“Everybody wants that extra little bit of speed,” Eckrich said. “I learned a long time ago with my open motor program that that last 10 horsepower is the most expensive. It’s technology, and a lot of times do you need it?
“There’s probably people who spend more and are winning more, and vice versa. Then there’s the average guy who does it do-it-yourself where costs are cut down because you do it yourself.”
IMCA Modified racing is the most popular form of dirt racing in Iowa, often offering the biggest car counts and most consistent participation of any other classes that run at IMCA racetracks. While they run a little cheaper than Late Models, it isn’t by much.
When buying new, complete Modifieds end up in the $35,000 to $38,000 range without an engine. Unlike Late Models, though, Modified racing offers a Crate Engine package that costs between $5,000 and $7,000, depending one where it’s purchased.
The other engine option — an Open Engine — costs between $10,000 and $13,000, again depending on who it’s bought from.
Hoosier tires for Modifieds cost $105 per tire, and Brown said the average racer will spend between $1,200 and $2,500 a year on tires — up to as much as $15,000 on tires for the guys racing 70 to 80 nights per year.
High-quality shocks cost approximately $400 per shock, and Brown said most racers have just a few spares in the trailer, bringing that to around $1,200 to $1,600 for a shock package.
As with Late Models, there’s the miscellaneous — fuel, oil and other items — that Brown said usually comes in around $3,500 for those racing 30 to 40 nights per year.
With a new racecar, Brown said a yearly cost of $60,000 to $70,000 is common for racers who race a lot. Without a new car, it’s around $30,000 per year to race competitively, he said.
“Competitively,” is the key word. As with anything, it all can be done for cheaper with used chassis, parts and a Crate Engine. Regardless, Brown said, the costs add up — whether it’s all in one shot or parceled out.
“People have this weird way of buying a car. People will buy a car and put all these parts in it and say they only have $20,000 in it. And then if you actually add it up, they’re double,” Brown said. “I sent a guy a quote on a complete roller. The number scared him because he said he wanted a nice one, and it was like $28,000 with everything — the nicest stuff.
“When you hear that number, it scares you. He got a little worried and said, ‘I’ll just get the frame and get the parts from you later.’ He came and bought all the parts and paid for his bill, and it was damn near the same number.
“Whether you buy it all at once or buy it in 10 stops, it’s still the same number.
“When you start adding up the dumb little stuff you don’t think about to put a car together — and if you really want to do a cost analysis, you add in fuel and time going and getting all this stuff — they’re going to have way more in it than they think.”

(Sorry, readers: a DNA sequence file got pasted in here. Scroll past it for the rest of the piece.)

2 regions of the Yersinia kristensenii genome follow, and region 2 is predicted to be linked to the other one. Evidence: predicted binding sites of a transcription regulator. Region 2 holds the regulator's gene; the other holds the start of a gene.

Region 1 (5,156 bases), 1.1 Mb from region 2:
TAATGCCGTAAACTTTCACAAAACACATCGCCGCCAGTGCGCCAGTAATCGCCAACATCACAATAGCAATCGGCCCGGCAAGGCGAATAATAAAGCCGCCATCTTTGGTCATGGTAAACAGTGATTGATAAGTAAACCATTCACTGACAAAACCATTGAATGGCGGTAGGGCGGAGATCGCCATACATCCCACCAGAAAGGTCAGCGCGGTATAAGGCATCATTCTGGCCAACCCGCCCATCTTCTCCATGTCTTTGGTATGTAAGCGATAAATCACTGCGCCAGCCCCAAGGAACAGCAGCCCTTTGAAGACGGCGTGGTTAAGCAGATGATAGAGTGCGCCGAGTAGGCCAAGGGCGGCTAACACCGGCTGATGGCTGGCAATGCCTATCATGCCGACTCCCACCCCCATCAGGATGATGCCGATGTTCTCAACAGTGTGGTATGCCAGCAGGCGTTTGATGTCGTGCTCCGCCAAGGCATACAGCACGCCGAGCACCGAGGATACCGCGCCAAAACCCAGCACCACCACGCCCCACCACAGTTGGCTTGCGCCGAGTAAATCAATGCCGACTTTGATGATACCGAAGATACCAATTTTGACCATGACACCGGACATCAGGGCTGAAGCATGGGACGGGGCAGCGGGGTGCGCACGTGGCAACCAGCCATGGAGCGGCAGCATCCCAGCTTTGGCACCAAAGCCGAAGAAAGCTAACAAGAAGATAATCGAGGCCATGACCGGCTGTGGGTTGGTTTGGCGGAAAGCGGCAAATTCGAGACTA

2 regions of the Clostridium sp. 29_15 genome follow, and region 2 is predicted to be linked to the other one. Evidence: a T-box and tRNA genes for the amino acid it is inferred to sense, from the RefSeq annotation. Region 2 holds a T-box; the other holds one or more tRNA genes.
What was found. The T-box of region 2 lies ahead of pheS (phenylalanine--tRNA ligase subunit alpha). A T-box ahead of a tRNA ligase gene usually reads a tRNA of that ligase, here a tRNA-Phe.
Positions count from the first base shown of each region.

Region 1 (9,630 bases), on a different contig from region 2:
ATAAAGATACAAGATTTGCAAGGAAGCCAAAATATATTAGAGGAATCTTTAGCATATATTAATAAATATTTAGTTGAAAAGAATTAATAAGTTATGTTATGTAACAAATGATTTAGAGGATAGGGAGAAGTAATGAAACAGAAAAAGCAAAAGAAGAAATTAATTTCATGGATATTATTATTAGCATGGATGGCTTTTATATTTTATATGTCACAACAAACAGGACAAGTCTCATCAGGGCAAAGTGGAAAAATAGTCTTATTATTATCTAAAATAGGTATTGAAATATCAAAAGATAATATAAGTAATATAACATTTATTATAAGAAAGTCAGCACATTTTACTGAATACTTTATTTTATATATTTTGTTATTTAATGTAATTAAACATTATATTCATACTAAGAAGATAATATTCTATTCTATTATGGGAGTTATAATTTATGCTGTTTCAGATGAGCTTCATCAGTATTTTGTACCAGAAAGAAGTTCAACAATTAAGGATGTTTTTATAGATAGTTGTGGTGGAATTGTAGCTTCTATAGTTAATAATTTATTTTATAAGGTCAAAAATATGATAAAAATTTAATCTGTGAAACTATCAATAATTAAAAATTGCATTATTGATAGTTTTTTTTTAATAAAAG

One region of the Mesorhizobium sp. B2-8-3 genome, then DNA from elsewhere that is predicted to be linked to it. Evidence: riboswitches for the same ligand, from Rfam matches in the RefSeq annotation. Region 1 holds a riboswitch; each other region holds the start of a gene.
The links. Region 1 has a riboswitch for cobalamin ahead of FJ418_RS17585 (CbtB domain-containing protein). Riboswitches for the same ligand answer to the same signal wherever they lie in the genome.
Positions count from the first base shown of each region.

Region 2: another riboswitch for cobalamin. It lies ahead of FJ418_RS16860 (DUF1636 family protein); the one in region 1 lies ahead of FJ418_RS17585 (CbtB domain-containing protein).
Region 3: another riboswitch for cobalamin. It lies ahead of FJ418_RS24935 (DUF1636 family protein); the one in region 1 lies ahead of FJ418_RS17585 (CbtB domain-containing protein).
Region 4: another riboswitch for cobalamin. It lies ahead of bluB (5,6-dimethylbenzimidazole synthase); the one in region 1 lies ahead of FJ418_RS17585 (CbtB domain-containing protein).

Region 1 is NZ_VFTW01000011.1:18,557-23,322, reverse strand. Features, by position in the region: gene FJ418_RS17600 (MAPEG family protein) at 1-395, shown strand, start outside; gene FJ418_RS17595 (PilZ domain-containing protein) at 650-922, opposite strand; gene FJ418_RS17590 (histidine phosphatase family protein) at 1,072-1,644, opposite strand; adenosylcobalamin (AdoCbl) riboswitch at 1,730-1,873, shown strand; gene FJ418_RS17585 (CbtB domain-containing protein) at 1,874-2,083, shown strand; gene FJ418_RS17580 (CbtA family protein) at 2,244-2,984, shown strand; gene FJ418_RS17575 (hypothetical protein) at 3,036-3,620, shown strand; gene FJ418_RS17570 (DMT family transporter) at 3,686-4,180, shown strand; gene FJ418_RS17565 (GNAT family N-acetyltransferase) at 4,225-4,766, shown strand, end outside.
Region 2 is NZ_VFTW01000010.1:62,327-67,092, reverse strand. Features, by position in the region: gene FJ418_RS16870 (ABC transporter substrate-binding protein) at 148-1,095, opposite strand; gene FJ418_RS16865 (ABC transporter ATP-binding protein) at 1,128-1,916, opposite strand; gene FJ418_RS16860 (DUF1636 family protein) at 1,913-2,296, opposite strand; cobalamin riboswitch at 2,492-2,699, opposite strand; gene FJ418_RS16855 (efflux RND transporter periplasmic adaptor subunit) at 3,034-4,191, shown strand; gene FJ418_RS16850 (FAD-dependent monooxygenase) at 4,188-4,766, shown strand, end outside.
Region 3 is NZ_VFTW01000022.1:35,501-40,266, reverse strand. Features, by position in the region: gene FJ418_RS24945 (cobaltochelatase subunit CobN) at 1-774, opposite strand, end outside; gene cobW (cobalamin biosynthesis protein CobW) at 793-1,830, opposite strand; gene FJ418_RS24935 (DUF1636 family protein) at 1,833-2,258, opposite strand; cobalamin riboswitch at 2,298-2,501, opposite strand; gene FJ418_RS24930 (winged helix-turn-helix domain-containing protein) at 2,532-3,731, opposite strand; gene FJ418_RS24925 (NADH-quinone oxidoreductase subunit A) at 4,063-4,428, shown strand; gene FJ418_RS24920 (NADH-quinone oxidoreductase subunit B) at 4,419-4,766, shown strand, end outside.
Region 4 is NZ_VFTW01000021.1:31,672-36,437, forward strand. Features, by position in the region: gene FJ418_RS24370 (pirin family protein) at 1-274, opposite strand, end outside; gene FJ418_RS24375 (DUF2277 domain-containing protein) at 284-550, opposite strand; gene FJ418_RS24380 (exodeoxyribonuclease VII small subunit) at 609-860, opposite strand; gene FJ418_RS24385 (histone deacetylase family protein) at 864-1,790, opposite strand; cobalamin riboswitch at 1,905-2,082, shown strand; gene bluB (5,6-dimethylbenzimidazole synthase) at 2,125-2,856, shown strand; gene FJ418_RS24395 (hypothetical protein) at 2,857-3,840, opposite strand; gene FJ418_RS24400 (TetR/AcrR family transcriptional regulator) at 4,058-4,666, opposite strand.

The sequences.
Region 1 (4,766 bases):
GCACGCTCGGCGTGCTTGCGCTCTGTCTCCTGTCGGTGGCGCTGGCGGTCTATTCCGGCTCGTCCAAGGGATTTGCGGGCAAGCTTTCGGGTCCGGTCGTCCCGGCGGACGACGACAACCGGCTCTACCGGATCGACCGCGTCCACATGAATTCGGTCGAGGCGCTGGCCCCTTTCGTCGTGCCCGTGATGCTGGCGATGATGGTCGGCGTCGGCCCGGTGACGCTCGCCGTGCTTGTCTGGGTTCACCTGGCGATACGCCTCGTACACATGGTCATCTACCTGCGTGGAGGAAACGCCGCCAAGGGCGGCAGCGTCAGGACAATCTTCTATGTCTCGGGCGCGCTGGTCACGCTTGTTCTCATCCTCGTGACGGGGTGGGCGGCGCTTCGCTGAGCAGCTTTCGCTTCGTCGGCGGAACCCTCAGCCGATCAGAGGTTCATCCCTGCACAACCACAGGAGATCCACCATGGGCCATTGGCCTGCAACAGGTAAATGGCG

The numbers Eckrich and Brown offered were for those racers who are fully committed to racing and go at it almost as if it’s an occupation. There are scores of others who have far lower budgets and race on a fraction of what Eckrich and Brown provided.
The fact remains, though, those racers who spend far less also don’t win very often — or at all. Both Eckrich and Brown gave a knowing laugh when saying, in some form, racers have priced themselves out for decades.
“I used to race on a couple thousand dollars a year. I’d buy junk stuff and scavenge to get to the track and fix a lot of it myself. Anymore, that era is gone,” Brown said.
“People want to do their own thing. They want to buy speed. They want to buy new product — they don’t want to fix used stuff. That’s no one’s fault but us racers, really.
“But that’s why guys like me have a job because people want to buy the stuff instead of do it themselves.”
Late Model racers, Eckrich said, lose up to $50,000 per year to race. Brown said Modified racers lose between $30,000 and $35,000 per year — all to have fun. As Brown put it, though, racers have found a way for years and will continue to — at least, racing business owners such as Brown and Eckrich hope so.
Speed costs money. How fast do you want to go?
“To be honest, I don’t know how a lot of guys do it,” Brown said. “There’s really no way to quit doing it if you want to be competitive. If you want to be competitive, you’ve got to put forth the capital to get it done.
“I run into it every day. Guys are fed up with costs, but they’re not fed up with spending the money. They’re fed up with spending the money and not doing good. I’m scared for the future of the sport because
“I’m worried someday these guys are going to be like, ‘We can’t do this anymore.’ It’s just the nature of the beast.”
Editor’s note: Prices quoted by shop owners and operators in this story are approximate. For specific pricing, contact a dealer or retailer.
l Comments: (319) 368-8884; firstname.lastname@example.org